Fact Sheet: Youth employment
Across the globe, the economic crisis has had a dramatic impact on the challenges facing young people seeking jobs. Between 2008 and 2009, the youth unemployment rate has seen the largest annual increase on record, reversing the pre-crisis trend of declining youth unemployment rates since 2002 and rising to 13 per cent in 2009.
Unemployment rates, however, reflect only the tip of the iceberg. Young people are prone to work longer hours under informal, intermittent and insecure work arrangements characterized by low productivity and earnings and reduced social protection. Young workers are more exposed to poverty than other age groups. In 2008, an estimated 152 million young workers were living with their families on less than US$1.25 a day, amounting to more than 28 per cent of all young workers in the world.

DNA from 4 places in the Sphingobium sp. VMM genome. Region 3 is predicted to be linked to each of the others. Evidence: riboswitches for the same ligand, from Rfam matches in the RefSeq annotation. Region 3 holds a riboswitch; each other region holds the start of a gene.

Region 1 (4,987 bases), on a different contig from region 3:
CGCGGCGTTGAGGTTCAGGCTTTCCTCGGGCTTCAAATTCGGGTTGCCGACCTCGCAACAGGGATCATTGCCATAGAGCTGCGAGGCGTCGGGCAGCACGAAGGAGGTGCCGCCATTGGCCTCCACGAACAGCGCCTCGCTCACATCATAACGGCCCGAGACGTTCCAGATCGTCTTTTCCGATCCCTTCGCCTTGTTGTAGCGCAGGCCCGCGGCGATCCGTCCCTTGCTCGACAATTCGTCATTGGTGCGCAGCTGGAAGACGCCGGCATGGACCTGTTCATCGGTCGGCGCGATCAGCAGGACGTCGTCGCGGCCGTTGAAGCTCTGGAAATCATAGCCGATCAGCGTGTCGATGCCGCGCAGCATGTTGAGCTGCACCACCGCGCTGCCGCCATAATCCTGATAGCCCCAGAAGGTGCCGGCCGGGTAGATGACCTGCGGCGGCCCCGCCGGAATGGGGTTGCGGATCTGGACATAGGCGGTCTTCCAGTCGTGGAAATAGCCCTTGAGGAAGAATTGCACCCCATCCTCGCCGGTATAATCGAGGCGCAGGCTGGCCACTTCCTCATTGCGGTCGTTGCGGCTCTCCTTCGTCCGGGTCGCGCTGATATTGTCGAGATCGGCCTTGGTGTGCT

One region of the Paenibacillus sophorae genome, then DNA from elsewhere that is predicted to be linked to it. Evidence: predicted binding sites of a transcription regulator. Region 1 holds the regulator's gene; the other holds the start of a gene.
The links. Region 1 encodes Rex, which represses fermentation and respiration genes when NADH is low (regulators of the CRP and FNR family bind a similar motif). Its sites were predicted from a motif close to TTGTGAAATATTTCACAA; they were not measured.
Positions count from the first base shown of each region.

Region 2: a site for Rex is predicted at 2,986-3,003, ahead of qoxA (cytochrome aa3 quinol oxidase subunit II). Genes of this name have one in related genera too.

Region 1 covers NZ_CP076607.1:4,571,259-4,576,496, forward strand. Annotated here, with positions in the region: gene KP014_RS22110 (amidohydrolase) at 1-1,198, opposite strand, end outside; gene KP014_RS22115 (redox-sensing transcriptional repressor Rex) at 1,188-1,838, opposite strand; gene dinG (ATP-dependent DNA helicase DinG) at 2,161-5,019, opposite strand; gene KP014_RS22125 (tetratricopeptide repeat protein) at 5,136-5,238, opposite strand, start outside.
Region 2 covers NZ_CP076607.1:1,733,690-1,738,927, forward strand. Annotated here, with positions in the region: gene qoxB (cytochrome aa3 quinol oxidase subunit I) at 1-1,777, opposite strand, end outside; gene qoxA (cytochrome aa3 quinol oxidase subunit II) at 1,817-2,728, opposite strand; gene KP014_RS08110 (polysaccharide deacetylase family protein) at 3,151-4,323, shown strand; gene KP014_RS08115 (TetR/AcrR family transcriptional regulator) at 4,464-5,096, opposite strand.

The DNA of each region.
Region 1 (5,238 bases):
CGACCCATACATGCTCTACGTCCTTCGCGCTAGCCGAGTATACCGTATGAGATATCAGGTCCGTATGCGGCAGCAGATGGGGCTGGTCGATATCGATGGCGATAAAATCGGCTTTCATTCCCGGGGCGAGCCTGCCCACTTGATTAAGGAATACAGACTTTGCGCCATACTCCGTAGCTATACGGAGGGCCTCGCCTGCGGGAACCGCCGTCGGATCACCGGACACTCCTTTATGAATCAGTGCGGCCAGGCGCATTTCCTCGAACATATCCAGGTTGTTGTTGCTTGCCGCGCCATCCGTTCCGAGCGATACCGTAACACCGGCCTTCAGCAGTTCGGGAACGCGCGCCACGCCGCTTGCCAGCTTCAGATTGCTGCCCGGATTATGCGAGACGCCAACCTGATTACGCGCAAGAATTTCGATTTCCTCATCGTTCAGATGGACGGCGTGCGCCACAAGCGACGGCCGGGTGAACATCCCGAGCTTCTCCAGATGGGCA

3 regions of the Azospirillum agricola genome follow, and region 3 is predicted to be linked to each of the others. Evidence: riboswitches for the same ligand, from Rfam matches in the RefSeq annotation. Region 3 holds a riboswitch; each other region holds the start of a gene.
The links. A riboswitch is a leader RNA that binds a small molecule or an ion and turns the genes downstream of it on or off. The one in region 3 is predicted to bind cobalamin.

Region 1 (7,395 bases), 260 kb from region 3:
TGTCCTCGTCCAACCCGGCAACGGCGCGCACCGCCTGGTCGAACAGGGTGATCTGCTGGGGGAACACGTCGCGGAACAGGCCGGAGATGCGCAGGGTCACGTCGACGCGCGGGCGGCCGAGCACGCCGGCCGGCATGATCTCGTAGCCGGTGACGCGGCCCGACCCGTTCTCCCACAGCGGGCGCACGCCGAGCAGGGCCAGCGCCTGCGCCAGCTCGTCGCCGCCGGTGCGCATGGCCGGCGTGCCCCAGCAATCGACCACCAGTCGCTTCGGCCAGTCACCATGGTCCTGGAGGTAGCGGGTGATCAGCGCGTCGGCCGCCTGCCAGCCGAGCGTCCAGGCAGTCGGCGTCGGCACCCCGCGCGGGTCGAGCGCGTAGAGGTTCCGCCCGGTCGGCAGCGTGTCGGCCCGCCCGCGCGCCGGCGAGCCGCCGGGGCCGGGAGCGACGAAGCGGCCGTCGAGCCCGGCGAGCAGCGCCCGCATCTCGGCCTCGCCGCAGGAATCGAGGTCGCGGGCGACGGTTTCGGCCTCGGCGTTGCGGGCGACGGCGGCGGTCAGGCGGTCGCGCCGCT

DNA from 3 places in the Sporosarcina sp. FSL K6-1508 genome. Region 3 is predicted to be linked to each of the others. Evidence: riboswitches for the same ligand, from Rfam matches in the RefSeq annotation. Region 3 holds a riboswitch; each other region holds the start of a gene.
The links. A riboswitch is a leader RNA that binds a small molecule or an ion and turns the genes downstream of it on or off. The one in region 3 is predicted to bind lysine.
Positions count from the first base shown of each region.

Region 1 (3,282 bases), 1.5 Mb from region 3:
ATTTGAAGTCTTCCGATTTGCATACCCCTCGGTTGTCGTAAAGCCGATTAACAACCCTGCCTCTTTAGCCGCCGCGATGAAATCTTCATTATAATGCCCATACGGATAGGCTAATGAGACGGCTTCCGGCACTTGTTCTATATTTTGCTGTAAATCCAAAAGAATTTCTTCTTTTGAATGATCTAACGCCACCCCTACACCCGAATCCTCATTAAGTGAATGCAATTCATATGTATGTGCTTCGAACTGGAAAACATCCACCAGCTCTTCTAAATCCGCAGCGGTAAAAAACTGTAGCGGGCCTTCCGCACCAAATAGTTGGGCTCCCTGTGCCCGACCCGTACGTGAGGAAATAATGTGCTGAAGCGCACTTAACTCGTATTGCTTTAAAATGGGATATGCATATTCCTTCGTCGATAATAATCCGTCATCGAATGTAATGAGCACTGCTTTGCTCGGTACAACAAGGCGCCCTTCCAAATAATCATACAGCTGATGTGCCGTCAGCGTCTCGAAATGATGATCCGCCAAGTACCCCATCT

The lack of Decent Work exposes young people to high levels of economic uncertainty. Although vital to the future prosperity of society, youth encounter disproportionate difficulties in finding and maintaining decent jobs. A poor employment record in the early stages of a young person’s career can harm job prospects for life. A generation without hope for decent employment can be a problem for families, the economy and society at large. The inability to find stable employment creates a sense of frustration and idleness among young people. It poses significant challenges, therefore, to youth themselves, but also significant economic costs in terms of lost output and social costs. Furthermore, it hampers the capacity of companies and countries to innovate and develop competitive advantages.